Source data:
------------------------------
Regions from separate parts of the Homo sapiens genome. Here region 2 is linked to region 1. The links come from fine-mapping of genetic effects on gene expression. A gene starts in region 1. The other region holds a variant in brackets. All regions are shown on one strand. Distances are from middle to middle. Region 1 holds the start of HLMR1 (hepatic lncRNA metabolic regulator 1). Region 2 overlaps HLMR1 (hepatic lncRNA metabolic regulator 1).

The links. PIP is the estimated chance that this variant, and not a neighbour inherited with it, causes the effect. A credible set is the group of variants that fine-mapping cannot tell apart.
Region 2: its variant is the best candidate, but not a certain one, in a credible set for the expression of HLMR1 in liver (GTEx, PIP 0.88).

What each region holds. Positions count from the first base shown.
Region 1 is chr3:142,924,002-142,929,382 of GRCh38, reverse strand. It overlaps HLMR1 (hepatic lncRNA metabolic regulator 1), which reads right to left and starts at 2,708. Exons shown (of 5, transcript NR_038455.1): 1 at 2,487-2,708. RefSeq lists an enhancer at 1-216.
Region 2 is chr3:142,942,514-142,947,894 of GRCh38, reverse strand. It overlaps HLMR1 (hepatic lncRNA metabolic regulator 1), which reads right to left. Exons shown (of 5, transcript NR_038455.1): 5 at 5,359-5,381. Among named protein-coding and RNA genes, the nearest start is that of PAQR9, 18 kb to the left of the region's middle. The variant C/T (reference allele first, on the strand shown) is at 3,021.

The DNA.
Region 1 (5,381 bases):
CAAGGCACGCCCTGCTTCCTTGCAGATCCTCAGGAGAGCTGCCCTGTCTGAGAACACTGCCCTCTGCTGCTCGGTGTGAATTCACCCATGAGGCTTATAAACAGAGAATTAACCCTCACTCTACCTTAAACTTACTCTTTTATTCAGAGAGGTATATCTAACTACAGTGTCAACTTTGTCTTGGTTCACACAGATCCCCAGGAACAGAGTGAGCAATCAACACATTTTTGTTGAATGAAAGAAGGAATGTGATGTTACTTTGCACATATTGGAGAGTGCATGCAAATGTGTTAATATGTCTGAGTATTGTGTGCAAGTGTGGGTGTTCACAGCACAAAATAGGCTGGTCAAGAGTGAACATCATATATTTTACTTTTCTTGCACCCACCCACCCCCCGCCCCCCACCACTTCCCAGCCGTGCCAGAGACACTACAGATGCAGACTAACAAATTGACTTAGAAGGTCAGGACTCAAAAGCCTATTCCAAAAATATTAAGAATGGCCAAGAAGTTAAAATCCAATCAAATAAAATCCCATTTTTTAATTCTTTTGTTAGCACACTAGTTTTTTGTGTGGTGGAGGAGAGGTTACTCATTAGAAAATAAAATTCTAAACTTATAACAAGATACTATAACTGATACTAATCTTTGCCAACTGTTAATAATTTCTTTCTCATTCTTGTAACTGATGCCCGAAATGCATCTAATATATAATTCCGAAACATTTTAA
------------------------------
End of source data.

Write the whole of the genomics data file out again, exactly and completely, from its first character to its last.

Regions from separate parts of the Homo sapiens genome. Here region 2 is linked to region 1. The links come from fine-mapping of genetic effects on gene expression. A gene starts in region 1. The other region holds a variant in brackets. All regions are shown on one strand. Distances are from middle to middle. Region 1 holds the start of HLMR1 (hepatic lncRNA metabolic regulator 1). Region 2 overlaps HLMR1 (hepatic lncRNA metabolic regulator 1).

The links. PIP is the estimated chance that this variant, and not a neighbour inherited with it, causes the effect. A credible set is the group of variants that fine-mapping cannot tell apart.
Region 2: its variant is the best candidate, but not a certain one, in a credible set for the expression of HLMR1 in liver (GTEx, PIP 0.88).

What each region holds. Positions count from the first base shown.
Region 1 is chr3:142,924,002-142,929,382 of GRCh38, reverse strand. It overlaps HLMR1 (hepatic lncRNA metabolic regulator 1), which reads right to left and starts at 2,708. Exons shown (of 5, transcript NR_038455.1): 1 at 2,487-2,708. RefSeq lists an enhancer at 1-216.
Region 2 is chr3:142,942,514-142,947,894 of GRCh38, reverse strand. It overlaps HLMR1 (hepatic lncRNA metabolic regulator 1), which reads right to left. Exons shown (of 5, transcript NR_038455.1): 5 at 5,359-5,381. Among named protein-coding and RNA genes, the nearest start is that of PAQR9, 18 kb to the left of the region's middle. The variant C/T (reference allele first, on the strand shown) is at 3,021.

The DNA.
Region 1 (5,381 bases):
CAAGGCACGCCCTGCTTCCTTGCAGATCCTCAGGAGAGCTGCCCTGTCTGAGAACACTGCCCTCTGCTGCTCGGTGTGAATTCACCCATGAGGCTTATAAACAGAGAATTAACCCTCACTCTACCTTAAACTTACTCTTTTATTCAGAGAGGTATATCTAACTACAGTGTCAACTTTGTCTTGGTTCACACAGATCCCCAGGAACAGAGTGAGCAATCAACACATTTTTGTTGAATGAAAGAAGGAATGTGATGTTACTTTGCACATATTGGAGAGTGCATGCAAATGTGTTAATATGTCTGAGTATTGTGTGCAAGTGTGGGTGTTCACAGCACAAAATAGGCTGGTCAAGAGTGAACATCATATATTTTACTTTTCTTGCACCCACCCACCCCCCGCCCCCCACCACTTCCCAGCCGTGCCAGAGACACTACAGATGCAGACTAACAAATTGACTTAGAAGGTCAGGACTCAAAAGCCTATTCCAAAAATATTAAGAATGGCCAAGAAGTTAAAATCCAATCAAATAAAATCCCATTTTTTAATTCTTTTGTTAGCACACTAGTTTTTTGTGTGGTGGAGGAGAGGTTACTCATTAGAAAATAAAATTCTAAACTTATAACAAGATACTATAACTGATACTAATCTTTGCCAACTGTTAATAATTTCTTTCTCATTCTTGTAACTGATGCCCGAAATGCATCTAATATATAATTCCGAAACATTTTAA